Cutaneous leishmaniasis in north Lebanon: re-emergence of an important neglected tropical disease.
BACKGROUND: Cutaneous leishmaniasis (CL) is the most prevalent neglected tropical disease among externally displaced people in the Middle East. In recent years, the Lebanese population has increased >30%, mainly due to a mass influx of Syrian migrants, thousands of them carrying CL, among other infectious diseases. Here we revisit the current CL prevalence among refugees in northern Lebanon.
METHODS: This cohort study was conducted at the Al Bashaer Medical Center in north Lebanon between January and June 2017. A total of 48 randomly selected suspected CL patients were clinically diagnosed by dermatologists and samples were obtained for microscopic examination and molecular identification by polymerase chain reaction restriction fragment length polymorphism. The treatment response to antimonials was assessed each week and was followed for up 6 months.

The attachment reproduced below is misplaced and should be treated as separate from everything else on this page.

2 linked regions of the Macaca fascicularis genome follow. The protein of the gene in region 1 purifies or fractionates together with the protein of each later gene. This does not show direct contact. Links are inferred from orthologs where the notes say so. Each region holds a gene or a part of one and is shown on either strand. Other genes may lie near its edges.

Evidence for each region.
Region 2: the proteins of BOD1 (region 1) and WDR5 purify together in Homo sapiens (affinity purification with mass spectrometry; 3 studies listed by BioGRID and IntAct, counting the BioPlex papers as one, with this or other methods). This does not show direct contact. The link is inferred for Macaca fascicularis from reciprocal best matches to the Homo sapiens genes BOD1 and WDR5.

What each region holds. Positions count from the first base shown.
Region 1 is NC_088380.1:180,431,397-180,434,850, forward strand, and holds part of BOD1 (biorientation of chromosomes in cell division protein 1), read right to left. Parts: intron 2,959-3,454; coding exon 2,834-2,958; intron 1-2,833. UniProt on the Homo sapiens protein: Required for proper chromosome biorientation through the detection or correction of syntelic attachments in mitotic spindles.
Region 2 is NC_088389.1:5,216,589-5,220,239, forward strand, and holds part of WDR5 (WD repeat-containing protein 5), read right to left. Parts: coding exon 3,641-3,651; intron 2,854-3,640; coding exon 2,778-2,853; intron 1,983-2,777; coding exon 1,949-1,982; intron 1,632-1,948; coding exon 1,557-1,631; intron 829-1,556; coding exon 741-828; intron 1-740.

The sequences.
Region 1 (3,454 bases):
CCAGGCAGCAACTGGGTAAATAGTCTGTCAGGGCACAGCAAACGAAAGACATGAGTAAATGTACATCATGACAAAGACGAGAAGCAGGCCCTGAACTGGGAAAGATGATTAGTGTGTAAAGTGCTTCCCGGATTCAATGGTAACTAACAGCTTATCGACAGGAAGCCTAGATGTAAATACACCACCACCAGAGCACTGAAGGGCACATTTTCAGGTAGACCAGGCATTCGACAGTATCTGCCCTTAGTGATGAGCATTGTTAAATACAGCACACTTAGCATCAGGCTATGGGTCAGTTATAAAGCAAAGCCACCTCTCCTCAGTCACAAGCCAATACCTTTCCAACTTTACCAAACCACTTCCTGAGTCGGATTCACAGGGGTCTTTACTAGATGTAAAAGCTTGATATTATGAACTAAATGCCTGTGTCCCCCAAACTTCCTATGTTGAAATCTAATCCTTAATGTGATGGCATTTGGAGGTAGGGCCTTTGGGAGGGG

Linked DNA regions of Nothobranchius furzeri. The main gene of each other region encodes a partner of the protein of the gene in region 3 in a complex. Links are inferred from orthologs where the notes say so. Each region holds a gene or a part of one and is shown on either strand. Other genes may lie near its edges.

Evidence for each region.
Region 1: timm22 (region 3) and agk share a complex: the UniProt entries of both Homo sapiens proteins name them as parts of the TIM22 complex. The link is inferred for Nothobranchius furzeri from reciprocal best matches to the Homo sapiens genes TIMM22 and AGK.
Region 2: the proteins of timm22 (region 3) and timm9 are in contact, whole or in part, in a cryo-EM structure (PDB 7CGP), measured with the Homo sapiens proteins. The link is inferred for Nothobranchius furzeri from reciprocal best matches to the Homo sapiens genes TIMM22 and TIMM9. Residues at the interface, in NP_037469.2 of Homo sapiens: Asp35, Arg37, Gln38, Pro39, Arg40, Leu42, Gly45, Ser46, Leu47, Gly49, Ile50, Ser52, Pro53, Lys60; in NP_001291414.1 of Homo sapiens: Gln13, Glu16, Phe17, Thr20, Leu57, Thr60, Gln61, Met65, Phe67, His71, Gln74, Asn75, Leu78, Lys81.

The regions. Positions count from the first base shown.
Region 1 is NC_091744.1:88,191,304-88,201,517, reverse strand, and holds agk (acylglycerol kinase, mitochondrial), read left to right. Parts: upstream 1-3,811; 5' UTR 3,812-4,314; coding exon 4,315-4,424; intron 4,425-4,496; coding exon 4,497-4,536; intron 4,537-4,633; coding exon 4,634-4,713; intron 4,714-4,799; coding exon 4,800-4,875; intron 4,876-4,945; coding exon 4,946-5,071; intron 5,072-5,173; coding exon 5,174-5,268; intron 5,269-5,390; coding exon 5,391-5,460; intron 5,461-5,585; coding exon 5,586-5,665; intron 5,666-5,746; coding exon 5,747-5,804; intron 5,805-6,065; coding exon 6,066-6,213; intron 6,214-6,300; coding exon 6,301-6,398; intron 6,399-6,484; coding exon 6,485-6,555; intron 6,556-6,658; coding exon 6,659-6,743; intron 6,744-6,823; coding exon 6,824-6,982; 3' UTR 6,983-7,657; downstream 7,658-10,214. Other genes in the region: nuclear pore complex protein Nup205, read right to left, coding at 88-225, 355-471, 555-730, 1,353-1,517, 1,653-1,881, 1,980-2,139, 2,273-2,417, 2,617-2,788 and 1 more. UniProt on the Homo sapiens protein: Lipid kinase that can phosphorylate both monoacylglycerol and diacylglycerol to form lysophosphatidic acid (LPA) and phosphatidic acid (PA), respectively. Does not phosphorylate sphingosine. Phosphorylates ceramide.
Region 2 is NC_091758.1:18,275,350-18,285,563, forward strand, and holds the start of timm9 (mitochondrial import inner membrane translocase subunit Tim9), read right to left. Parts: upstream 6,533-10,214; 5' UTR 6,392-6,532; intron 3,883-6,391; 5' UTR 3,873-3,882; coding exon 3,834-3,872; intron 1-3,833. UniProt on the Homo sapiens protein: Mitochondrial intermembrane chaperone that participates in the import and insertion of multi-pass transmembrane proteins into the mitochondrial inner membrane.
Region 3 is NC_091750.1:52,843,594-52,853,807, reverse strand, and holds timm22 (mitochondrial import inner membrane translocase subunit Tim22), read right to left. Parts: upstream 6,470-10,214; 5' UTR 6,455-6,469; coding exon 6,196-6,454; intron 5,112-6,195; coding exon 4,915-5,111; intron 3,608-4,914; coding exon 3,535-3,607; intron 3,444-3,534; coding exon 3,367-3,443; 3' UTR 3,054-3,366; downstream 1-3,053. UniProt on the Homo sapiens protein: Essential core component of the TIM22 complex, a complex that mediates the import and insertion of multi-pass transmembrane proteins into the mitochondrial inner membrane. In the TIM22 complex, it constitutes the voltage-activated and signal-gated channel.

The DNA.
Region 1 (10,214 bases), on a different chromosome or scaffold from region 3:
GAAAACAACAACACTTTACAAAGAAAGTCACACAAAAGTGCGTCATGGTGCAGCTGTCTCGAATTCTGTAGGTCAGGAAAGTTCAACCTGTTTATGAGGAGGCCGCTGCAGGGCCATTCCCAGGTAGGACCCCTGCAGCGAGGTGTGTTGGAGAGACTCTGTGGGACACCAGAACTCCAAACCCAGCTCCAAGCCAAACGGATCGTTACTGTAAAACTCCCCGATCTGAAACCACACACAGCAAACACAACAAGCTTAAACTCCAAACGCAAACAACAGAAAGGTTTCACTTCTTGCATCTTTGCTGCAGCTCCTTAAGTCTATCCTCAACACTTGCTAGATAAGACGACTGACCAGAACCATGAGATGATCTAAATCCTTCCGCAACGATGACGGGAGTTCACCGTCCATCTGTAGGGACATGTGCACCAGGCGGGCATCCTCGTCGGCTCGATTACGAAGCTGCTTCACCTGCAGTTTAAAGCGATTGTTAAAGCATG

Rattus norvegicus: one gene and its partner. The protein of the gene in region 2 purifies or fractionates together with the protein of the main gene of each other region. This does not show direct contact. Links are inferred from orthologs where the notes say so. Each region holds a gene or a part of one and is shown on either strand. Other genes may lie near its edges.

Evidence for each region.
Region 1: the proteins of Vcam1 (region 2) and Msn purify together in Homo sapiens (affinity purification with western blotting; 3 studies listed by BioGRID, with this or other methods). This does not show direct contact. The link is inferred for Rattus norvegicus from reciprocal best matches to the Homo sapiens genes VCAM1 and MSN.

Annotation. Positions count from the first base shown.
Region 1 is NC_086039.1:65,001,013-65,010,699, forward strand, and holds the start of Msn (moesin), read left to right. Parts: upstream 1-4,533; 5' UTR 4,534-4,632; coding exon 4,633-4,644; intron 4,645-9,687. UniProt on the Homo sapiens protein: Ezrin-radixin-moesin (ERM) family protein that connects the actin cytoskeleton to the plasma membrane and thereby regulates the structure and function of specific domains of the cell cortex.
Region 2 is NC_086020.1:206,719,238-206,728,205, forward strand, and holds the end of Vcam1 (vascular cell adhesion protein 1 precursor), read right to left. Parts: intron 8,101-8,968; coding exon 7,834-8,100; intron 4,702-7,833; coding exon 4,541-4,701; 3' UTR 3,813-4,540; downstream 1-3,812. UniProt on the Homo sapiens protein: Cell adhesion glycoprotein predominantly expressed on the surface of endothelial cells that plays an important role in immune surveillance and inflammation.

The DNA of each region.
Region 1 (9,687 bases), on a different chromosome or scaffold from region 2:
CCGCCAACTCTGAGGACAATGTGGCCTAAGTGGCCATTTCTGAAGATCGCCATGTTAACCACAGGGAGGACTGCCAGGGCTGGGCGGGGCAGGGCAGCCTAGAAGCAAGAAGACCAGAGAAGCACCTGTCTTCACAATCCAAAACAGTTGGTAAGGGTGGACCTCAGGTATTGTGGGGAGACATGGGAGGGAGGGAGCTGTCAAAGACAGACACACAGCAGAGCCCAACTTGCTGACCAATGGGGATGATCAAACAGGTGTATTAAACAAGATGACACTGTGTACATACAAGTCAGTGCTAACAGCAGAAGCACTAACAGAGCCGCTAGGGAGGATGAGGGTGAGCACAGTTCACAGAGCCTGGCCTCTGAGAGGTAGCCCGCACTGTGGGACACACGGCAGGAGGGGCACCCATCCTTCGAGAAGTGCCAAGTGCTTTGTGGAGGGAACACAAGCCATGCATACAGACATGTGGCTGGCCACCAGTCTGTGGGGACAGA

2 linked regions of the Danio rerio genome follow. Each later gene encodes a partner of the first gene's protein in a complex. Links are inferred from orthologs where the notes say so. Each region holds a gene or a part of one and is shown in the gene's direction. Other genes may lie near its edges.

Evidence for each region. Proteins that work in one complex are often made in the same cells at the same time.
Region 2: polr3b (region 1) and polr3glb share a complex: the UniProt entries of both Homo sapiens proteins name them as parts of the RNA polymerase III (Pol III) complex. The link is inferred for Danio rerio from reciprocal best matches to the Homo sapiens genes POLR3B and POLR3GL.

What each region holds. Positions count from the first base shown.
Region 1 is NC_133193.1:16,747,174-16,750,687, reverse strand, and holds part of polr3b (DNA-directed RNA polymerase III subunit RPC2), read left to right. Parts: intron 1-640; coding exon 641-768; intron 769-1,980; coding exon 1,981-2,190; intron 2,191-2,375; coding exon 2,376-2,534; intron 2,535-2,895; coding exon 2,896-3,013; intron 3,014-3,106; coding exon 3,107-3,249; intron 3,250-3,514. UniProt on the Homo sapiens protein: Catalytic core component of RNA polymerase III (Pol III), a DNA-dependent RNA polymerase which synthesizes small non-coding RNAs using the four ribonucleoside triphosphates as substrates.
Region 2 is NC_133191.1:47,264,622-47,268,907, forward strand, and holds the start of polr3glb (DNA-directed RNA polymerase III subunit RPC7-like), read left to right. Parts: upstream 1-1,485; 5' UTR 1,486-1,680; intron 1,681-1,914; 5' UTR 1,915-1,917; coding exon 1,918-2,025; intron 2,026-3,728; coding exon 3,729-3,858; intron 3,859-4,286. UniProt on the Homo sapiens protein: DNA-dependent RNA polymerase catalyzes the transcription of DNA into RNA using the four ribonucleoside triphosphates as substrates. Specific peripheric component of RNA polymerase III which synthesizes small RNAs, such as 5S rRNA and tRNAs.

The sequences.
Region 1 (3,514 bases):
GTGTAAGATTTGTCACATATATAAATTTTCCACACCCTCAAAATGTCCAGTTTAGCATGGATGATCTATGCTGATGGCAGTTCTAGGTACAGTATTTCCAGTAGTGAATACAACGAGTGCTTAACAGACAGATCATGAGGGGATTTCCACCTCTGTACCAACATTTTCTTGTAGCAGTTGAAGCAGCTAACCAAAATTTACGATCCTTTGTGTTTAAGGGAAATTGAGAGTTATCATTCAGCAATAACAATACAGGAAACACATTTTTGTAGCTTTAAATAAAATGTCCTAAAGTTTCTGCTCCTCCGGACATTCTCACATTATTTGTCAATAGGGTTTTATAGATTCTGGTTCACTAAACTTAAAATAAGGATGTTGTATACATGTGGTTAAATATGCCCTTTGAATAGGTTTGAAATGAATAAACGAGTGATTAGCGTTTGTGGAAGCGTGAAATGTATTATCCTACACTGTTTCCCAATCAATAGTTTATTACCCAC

RESULTS: Leishmania tropica was the predominant species (91.7%) followed by Leishmania major (8.3%). Confirmed cases were treated with one to two courses of antimonials and healing was usually achieved after receiving a second course of treatment. Importantly, we show evidence of possible local CL transmission by indigenous sandflies in three separate patients who had no history of recent travel to Syria.
CONCLUSIONS: This highlights the urgent necessity to implement preventive disease strategies to avoid further dispersion of L. tropica CL in north Lebanon.